Published by Scott Neilson on 21 Nov 2014
Story goes that in the late 1700’s in France Marie Antoinette uttered those words in response to the fact that the people of the nation had no bread and were starving. Whether true or not, is immaterial. The central message was that the monarchy was out of touch with the needs of the people, which was a critical element in the overthrow of the government.
This week I was having dinner with some friends…in France actually…and we were remarking that despite years of evolution of human rights in the workplace, and the training, growth and change in that regard, the workplace seems to be returning to one of disconnected leadership and essentially what boils down to beating employees for higher and higher levels of performance. By beating we meant that longer and longer hours are expected, wages are not keeping pace with cost of living, companies are cutting back on benefits in the interest of saving money, etc. While we all acknowledged that these are necessary actions that leaders must take at times, the balance has moved far in the direction favoring the business and leadership, and at the expense of employees, and, at times, other stakeholders.
What I find absolutely inconceivable is that many leaders fail to even imagine the consequences of this type of action.
I learned a long time ago that if you mistreat employees, they will find a way to get you back. They will steal…time, money, products, supplies, etc.; they will be careless in their work and make costly mistakes; they will blow the whistle to regulatory authorities about violations; they will do damage in the workplace to facilities; they will speak badly in public about the organization and create a bad reputation for the company. There are numerous ways in which they will harm you back. Other stakeholders may take even more dramatic steps…customers and suppliers may stop doing business with you, regulators may shut you down.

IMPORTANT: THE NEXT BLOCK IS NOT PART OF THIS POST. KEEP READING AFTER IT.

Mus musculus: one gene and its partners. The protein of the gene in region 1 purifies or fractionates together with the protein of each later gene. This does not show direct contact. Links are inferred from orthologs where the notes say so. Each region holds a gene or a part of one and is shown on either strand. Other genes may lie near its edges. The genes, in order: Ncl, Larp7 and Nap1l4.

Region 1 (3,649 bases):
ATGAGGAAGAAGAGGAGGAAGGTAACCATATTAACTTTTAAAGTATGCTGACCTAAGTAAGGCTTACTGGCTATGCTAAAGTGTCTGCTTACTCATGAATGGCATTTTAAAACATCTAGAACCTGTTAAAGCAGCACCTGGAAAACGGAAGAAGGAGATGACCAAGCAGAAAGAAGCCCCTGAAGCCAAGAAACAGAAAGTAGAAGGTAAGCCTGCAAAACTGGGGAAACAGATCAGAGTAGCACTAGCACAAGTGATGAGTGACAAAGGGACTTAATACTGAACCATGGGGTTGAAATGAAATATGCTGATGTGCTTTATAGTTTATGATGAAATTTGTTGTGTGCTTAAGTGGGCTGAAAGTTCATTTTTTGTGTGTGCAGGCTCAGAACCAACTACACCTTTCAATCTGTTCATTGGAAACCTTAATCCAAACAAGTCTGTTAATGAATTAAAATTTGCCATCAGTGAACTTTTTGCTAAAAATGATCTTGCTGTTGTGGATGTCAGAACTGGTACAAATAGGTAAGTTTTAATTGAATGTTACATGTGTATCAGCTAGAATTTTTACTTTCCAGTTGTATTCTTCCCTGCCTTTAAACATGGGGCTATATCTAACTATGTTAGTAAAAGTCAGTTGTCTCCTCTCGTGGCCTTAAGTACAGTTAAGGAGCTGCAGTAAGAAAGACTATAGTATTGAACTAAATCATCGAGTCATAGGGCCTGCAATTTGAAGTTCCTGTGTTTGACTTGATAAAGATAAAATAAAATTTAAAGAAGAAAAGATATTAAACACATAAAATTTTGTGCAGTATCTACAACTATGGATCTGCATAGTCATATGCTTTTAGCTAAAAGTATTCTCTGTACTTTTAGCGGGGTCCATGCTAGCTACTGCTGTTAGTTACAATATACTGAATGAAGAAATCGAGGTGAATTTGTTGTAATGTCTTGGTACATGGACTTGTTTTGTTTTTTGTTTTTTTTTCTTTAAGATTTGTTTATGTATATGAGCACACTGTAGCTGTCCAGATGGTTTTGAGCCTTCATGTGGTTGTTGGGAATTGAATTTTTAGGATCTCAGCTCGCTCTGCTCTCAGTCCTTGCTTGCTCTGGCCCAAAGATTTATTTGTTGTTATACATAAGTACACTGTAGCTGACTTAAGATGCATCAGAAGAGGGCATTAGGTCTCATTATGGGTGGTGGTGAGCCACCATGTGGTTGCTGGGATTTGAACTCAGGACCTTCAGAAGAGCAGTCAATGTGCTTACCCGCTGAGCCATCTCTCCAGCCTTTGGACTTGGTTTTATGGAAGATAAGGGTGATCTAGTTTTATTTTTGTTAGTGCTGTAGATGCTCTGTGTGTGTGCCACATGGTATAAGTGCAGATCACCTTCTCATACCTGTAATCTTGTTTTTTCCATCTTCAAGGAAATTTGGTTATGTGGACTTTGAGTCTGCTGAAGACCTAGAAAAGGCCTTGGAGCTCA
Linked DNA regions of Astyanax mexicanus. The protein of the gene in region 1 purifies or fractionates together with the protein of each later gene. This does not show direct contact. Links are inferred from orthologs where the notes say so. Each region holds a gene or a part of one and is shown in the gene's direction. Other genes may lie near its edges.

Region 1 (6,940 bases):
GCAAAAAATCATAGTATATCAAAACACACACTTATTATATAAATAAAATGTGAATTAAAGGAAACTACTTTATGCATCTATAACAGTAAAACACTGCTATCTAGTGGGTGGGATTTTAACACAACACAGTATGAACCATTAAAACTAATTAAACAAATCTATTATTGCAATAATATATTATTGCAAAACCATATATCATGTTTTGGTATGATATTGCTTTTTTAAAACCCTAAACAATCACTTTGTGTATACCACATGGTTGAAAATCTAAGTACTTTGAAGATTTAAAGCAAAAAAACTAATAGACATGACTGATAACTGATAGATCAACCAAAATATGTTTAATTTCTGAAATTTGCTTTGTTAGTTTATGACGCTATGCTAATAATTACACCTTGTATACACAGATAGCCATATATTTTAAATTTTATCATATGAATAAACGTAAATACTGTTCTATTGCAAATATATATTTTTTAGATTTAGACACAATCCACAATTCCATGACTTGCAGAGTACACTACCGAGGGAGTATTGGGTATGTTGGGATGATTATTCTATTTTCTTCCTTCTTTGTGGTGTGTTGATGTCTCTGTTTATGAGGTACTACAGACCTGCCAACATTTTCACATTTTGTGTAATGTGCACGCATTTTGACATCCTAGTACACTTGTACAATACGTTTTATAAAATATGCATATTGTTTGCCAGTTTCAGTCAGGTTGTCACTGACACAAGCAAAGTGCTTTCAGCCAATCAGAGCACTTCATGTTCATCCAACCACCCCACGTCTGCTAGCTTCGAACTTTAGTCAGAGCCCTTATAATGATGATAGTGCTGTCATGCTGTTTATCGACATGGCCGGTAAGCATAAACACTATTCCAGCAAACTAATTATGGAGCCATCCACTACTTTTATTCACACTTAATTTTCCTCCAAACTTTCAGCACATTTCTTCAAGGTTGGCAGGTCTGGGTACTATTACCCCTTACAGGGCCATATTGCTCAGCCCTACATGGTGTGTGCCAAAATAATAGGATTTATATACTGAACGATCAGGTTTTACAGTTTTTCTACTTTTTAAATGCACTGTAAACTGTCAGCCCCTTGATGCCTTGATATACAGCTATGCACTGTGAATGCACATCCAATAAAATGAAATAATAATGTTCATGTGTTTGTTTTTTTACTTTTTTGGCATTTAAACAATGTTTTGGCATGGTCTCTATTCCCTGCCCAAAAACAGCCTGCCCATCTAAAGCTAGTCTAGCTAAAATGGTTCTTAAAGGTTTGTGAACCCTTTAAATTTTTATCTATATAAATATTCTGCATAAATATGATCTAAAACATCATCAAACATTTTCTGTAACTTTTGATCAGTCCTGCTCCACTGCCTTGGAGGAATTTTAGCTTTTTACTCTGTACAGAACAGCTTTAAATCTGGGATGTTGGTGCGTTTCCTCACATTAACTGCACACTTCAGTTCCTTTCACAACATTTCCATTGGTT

Why is this becoming so much the norm in leadership behavior these days? Is it arrogance, personal agendas, pressure to meet one stakeholders’ needs, or just being out of touch? Personally, I think it is all of the above though some leaders may excel in one particular shortcoming.
I have learned through over 30 years of experience, my own and what I have observed in others’, that if you make the effort to represent all your stakeholders, listen to them and understand their needs and interests, and balance your efforts to meet those needs even though some may be conflicting, you are able to harness the energy and support of all your stakeholders to the goals and objectives of the organization…and to you as a leader. Of course, you have to recognize that there are times when have to make trade-offs between conflicting needs. You have to have the clarity and strength of conviction to make those trade-offs and communicate them to all stakeholders with confidence. Difficult? Absolutely! Is everyone always happy with those decisions? Absolutely not! But, by making the effort to meet those needs and expectations as an element of improving performance and moving your organization forward, you get greater commitment, motivation, and performance from all your stakeholders, and better and more sustainable results.
How often do you consider the needs and interests of your different stakeholders in calibrating your actions or explaining your decisions as a leader? Do you know who your stakeholders are…internal and external? Do you know how satisfied they are? Think about it…